Secretary of Defense Mark Esper used the term “battlespace” to describe protests in US cities in a phone call with governors on Monday. “I think the sooner that you mass and dominate the battlespace, the quicker this dissipates and we can get back to the right normal,” Esper said.
Over 17,000 troops in 24 National Guard jurisdictions have been activated to deal with the civil unrest sparked by the killing of George Floyd at the hands of Minneapolis police. The troops are also being used to enforce curfews across the country. More than 40 cities have set curfews in place.
President Trump also spoke with the nation’s governors on Monday and called on the states to “dominate.”
“The president says he wants to dominate the streets with National Guard, with a police presence,” White House Press Secretary Kayleigh McEnany said at a briefing on Monday, explaining the president’s comments.
In the phone call, Trump also said he was putting Chairman of the Joint Chiefs of Staff Gen. Mark Milley “in charge” of the protest response. Gen. Milley is technically the highest-ranking military official in the country. It is not yet clear exactly what his role will be.
“General Milley is here who’s head of Joint Chiefs of Staff, a fighter, a warrior, and a lot of victories and no losses. And he hates to see the way it’s being handled in the various states. And I’ve just put him in charge,” Trump said.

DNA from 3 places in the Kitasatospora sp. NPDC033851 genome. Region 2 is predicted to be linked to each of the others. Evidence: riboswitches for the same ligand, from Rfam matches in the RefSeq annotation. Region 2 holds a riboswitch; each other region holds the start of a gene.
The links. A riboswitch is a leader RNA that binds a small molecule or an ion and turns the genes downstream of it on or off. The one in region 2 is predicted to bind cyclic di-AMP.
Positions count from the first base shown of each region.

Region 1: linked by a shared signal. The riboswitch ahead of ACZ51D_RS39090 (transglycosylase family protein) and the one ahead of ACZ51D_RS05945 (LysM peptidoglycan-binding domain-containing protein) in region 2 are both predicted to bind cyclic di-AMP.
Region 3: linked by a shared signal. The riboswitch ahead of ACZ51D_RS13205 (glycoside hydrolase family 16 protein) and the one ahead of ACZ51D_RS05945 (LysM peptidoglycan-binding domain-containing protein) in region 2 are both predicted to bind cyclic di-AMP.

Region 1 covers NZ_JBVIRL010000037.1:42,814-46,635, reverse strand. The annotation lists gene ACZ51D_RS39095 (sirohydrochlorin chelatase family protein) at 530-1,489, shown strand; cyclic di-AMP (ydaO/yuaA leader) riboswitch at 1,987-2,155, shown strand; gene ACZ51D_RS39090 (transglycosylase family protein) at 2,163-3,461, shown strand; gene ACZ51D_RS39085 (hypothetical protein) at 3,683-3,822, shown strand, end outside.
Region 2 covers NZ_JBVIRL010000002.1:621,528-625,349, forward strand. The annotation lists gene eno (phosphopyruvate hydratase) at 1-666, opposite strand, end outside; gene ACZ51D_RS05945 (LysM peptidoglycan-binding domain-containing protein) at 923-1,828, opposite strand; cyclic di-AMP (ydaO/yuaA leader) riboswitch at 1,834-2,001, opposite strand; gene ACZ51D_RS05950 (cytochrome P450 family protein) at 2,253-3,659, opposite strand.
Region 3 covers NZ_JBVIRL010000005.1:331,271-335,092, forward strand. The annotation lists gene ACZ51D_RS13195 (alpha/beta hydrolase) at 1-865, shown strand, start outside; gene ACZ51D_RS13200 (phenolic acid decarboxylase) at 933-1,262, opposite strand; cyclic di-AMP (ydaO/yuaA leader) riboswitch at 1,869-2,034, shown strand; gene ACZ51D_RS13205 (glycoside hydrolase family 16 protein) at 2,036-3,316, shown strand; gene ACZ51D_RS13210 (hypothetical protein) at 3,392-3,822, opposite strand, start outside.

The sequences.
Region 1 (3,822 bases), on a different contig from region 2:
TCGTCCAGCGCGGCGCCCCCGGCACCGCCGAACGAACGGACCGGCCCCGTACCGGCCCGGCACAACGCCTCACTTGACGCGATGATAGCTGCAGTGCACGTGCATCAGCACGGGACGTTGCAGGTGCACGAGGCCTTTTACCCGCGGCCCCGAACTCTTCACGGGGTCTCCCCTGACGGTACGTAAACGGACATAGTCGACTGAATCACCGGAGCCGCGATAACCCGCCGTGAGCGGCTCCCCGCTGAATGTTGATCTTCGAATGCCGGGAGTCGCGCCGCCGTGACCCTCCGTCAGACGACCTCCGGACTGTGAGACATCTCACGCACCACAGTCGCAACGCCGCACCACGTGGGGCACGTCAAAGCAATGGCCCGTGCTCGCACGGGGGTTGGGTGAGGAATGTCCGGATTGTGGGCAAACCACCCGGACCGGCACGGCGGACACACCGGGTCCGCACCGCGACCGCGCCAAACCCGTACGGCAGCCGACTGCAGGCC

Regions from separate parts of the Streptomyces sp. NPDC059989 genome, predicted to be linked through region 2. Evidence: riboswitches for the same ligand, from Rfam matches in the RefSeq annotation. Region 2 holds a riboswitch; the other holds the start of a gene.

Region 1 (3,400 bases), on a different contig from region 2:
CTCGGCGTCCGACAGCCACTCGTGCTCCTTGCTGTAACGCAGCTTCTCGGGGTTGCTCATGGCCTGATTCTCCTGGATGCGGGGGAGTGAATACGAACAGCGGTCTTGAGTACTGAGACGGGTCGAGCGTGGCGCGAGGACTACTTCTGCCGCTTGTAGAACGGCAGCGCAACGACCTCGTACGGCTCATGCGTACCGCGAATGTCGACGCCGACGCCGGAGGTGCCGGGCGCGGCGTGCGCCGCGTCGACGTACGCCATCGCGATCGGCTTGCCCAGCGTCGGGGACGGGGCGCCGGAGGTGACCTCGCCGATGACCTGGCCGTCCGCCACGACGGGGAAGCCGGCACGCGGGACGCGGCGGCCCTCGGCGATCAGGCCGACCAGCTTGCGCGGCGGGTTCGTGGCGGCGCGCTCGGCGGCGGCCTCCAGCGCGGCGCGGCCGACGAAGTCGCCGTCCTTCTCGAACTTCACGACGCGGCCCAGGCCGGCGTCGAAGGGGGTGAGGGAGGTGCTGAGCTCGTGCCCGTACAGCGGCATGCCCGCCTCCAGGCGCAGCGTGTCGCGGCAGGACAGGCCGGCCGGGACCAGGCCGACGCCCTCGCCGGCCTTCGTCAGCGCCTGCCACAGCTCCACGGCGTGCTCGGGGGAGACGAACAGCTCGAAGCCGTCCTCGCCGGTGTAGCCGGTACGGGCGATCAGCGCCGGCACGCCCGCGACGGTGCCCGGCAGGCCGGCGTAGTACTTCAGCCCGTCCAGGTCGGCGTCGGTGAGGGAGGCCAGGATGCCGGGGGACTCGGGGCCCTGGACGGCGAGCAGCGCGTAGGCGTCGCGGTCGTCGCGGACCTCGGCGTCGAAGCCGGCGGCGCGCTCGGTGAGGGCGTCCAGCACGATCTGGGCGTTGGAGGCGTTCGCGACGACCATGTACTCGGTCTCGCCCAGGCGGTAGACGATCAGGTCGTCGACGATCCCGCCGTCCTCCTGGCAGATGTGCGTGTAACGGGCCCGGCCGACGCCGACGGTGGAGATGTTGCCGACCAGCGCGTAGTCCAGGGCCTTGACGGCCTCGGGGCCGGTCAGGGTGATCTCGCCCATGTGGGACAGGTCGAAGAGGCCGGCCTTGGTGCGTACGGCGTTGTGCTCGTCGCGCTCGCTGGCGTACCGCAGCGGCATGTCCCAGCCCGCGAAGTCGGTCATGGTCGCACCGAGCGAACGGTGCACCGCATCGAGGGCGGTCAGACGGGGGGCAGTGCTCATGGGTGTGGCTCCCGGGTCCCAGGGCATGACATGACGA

Taking things a step further than bringing in the National Guard, Senator Tom Cotton (R-AR) called on President Trump to invoke the 1807 Insurrection Act, which would allow the president to deploy active-duty troops to cities across the country. The act was last invoked in 1992 as a response to protests and looting in Los Angeles after the Rodney King incident.
“If local law enforcement is overwhelmed and needs backup, let’s see how tough these Antifa terrorists are when they’re facing off with the 101st Airborne Division,” Cotton said on Twitter. President Trump retweeted Cotton and said, “100% Correct. Thank you Tom!”
Press Secretary McEnany said the Insurrection Act is an option for Trump. “The Insurrection Act, it’s one of the tools available, whether the president decides to pursue that, that’s his prerogative,” McEnany told reporters.
Speaking at the White House Monday evening, President Trump said, “if a city or state refuses to take the actions that are necessary to defend the life and property of their residents then I will deploy the United States military and quickly solve the problem for them.”
Trump went on to address his plan to deal with protests in Washington DC, demonstrations that drove the president to seek shelter in an underground bunker on Friday. “As we speak, I am dispatching thousands and thousands of heavily armed soldiers, military personnel, and law enforcement officers to stop the rioting, looting, vandalism, assaults, and the wanton destruction of property,” Trump said, speaking of measures he is taking in Washington.